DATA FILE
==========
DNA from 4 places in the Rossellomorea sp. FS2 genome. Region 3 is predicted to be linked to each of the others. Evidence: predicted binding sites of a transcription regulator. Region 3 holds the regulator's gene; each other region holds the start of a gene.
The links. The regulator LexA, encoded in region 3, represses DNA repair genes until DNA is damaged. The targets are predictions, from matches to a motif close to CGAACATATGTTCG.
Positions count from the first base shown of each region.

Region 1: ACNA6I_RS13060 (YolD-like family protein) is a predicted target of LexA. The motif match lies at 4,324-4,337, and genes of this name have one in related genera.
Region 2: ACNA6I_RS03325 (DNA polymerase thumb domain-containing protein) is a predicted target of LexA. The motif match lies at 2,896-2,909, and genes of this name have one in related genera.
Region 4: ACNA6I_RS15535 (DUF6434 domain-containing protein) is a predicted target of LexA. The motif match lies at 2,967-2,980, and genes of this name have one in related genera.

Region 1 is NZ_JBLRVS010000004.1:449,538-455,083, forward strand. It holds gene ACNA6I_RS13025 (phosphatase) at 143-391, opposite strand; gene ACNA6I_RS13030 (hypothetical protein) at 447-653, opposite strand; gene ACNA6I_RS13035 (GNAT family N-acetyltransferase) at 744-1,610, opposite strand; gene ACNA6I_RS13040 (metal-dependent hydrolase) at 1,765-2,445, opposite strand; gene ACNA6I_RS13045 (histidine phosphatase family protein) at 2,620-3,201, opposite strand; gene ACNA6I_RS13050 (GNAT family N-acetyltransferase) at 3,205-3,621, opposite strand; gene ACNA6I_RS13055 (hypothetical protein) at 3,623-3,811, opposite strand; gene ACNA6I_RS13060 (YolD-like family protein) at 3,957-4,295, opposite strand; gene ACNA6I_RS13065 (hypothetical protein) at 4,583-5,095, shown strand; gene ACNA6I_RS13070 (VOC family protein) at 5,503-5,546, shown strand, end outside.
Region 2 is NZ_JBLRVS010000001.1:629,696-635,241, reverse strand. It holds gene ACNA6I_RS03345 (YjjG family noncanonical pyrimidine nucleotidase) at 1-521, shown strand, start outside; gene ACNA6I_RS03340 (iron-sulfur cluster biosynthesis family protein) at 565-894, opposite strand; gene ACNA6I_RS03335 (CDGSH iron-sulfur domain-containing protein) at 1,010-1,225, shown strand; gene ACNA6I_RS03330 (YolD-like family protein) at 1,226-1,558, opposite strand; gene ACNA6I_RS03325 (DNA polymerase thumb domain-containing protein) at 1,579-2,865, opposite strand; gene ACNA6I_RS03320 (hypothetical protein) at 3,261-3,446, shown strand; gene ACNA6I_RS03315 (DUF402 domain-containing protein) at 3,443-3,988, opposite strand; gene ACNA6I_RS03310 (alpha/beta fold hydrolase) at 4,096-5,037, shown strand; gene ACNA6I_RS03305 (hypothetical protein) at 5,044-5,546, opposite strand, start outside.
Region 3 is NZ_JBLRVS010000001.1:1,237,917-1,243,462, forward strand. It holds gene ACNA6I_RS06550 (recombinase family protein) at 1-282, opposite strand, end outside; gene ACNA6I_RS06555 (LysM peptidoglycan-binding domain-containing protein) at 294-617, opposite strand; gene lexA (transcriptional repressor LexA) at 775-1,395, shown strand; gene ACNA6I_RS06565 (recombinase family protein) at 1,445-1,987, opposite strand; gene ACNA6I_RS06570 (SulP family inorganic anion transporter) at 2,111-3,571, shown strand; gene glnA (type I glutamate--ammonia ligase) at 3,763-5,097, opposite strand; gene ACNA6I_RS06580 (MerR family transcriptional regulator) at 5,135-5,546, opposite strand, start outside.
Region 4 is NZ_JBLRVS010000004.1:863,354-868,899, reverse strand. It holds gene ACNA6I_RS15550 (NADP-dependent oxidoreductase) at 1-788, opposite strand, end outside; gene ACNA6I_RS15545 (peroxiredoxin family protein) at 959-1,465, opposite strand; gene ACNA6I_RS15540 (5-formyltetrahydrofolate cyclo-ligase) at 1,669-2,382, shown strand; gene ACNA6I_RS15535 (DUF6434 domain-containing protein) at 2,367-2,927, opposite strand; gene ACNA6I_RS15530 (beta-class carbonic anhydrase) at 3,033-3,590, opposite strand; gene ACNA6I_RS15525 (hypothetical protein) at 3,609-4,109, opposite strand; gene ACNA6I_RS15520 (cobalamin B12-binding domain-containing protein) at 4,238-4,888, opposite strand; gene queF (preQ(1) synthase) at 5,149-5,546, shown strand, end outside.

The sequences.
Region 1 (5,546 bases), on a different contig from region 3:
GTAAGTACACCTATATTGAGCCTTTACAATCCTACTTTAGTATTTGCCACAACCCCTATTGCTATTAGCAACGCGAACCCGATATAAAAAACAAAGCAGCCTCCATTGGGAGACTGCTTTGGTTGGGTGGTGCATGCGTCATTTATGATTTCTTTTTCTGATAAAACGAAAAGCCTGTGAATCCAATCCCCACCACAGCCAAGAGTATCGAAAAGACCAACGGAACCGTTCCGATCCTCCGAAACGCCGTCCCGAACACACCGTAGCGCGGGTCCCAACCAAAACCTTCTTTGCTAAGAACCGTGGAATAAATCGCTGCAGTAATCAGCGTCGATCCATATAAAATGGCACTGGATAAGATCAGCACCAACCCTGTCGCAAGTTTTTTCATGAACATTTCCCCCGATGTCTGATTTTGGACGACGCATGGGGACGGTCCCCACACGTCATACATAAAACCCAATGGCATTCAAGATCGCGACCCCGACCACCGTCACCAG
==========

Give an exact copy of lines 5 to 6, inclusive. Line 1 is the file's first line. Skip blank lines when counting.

Region 2: ACNA6I_RS03325 (DNA polymerase thumb domain-containing protein) is a predicted target of LexA. The motif match lies at 2,896-2,909, and genes of this name have one in related genera.
Region 4: ACNA6I_RS15535 (DUF6434 domain-containing protein) is a predicted target of LexA. The motif match lies at 2,967-2,980, and genes of this name have one in related genera.